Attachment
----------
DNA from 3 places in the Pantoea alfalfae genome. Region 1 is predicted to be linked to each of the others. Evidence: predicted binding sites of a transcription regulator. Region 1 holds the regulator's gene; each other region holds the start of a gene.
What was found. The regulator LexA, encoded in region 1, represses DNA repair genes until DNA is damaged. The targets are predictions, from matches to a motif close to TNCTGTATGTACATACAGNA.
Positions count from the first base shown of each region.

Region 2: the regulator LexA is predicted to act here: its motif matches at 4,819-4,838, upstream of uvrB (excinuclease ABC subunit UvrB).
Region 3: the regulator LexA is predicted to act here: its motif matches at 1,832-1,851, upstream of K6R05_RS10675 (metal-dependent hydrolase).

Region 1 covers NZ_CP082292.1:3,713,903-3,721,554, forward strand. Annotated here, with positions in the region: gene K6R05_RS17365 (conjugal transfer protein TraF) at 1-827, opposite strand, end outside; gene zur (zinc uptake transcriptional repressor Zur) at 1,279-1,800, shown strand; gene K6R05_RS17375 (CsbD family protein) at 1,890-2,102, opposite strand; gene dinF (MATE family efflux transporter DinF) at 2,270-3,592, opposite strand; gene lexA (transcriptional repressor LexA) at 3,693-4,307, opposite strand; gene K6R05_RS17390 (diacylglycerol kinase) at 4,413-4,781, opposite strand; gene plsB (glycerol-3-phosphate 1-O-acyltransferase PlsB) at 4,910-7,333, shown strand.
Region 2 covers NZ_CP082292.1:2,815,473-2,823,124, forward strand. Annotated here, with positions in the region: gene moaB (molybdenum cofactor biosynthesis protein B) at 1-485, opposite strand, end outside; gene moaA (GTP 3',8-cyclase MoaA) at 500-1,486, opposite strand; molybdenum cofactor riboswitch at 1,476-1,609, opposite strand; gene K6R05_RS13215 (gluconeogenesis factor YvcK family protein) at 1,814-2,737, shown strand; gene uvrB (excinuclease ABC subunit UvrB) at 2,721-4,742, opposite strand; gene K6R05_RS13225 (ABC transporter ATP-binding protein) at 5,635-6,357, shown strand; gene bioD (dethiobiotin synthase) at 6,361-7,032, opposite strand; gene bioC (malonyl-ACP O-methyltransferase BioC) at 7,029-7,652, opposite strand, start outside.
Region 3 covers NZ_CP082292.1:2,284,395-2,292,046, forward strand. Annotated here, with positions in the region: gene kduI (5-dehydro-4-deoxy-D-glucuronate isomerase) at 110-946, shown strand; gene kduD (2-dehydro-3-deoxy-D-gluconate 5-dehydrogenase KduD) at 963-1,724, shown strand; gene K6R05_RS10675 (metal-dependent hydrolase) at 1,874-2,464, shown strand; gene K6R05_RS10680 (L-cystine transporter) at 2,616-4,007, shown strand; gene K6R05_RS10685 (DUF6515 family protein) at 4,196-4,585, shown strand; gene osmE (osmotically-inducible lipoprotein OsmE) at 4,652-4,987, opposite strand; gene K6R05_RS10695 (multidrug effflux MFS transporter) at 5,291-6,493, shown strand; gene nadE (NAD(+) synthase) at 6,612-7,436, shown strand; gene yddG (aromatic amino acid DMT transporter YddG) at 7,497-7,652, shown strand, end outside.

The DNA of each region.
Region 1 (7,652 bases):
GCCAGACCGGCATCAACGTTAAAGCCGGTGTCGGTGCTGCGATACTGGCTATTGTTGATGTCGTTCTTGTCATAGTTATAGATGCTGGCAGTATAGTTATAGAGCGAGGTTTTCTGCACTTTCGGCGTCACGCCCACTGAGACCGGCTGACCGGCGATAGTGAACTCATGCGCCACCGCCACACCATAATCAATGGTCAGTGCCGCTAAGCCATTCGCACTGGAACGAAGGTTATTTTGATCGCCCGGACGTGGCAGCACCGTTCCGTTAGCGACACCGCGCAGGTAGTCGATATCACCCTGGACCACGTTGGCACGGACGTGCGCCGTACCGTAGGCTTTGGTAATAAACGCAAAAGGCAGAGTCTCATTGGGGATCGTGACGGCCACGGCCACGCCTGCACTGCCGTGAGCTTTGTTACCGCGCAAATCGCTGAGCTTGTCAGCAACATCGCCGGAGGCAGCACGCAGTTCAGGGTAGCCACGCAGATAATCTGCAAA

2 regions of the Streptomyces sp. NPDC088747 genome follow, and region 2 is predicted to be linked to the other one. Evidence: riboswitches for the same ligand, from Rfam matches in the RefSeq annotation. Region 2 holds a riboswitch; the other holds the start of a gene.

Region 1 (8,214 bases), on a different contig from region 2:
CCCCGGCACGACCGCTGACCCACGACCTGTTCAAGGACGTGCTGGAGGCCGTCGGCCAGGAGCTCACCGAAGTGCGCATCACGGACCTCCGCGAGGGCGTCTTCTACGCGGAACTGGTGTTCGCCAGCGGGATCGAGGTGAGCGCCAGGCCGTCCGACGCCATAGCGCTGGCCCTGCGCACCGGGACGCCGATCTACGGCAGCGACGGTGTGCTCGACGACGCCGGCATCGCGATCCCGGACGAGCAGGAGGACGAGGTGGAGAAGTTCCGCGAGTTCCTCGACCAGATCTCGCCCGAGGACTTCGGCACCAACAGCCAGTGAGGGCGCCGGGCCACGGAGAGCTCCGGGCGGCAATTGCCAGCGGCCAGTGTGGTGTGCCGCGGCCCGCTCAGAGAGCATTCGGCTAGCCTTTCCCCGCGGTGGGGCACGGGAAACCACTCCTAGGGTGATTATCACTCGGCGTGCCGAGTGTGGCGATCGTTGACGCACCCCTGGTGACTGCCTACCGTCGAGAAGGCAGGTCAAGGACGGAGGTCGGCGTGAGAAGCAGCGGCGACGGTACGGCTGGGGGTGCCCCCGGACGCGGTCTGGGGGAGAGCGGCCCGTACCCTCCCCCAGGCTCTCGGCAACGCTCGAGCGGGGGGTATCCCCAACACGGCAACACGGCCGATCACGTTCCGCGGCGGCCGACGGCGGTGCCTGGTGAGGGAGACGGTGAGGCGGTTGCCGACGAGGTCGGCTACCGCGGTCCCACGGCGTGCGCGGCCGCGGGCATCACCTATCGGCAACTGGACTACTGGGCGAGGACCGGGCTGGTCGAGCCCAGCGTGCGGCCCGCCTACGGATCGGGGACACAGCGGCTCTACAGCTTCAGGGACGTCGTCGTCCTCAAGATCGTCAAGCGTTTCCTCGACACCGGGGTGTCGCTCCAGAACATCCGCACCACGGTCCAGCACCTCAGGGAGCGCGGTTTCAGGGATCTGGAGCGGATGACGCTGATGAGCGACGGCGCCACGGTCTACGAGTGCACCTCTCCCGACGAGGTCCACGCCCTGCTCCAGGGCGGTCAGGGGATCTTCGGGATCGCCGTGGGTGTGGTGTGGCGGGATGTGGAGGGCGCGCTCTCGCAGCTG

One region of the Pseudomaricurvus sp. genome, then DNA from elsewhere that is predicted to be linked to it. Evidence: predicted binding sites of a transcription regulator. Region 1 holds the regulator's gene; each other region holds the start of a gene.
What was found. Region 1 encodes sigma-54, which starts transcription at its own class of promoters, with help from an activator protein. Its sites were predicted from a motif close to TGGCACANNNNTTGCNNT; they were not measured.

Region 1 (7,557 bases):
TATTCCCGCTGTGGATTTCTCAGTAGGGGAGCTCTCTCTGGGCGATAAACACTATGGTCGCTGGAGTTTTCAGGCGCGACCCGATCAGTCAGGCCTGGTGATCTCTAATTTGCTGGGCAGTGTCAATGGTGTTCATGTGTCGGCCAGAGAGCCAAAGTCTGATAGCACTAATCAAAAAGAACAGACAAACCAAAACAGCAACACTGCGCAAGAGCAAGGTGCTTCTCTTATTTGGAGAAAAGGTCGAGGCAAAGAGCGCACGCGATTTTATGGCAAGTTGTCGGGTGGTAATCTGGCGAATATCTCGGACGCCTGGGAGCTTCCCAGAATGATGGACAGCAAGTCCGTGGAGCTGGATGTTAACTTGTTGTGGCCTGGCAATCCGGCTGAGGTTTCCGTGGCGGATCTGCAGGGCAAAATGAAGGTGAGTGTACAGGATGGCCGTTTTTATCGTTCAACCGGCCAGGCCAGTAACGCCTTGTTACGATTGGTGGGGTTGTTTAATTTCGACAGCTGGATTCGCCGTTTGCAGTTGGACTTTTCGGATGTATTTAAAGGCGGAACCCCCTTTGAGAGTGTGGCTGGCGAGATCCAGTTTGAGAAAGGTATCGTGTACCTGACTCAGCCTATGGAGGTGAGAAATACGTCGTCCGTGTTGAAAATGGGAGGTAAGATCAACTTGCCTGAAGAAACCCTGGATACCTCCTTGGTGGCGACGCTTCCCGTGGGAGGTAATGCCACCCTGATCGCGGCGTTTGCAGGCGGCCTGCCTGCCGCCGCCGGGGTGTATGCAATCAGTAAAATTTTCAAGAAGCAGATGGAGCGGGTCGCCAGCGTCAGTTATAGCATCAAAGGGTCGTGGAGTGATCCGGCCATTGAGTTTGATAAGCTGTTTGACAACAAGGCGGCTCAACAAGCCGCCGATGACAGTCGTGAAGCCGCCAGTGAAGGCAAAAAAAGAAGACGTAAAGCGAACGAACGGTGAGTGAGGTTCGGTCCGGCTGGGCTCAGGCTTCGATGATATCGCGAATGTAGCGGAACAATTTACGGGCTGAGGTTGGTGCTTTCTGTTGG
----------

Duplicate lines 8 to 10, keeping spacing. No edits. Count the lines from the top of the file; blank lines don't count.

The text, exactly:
Region 3 covers NZ_CP082292.1:2,284,395-2,292,046, forward strand. Annotated here, with positions in the region: gene kduI (5-dehydro-4-deoxy-D-glucuronate isomerase) at 110-946, shown strand; gene kduD (2-dehydro-3-deoxy-D-gluconate 5-dehydrogenase KduD) at 963-1,724, shown strand; gene K6R05_RS10675 (metal-dependent hydrolase) at 1,874-2,464, shown strand; gene K6R05_RS10680 (L-cystine transporter) at 2,616-4,007, shown strand; gene K6R05_RS10685 (DUF6515 family protein) at 4,196-4,585, shown strand; gene osmE (osmotically-inducible lipoprotein OsmE) at 4,652-4,987, opposite strand; gene K6R05_RS10695 (multidrug effflux MFS transporter) at 5,291-6,493, shown strand; gene nadE (NAD(+) synthase) at 6,612-7,436, shown strand; gene yddG (aromatic amino acid DMT transporter YddG) at 7,497-7,652, shown strand, end outside.

The DNA of each region.
Region 1 (7,652 bases):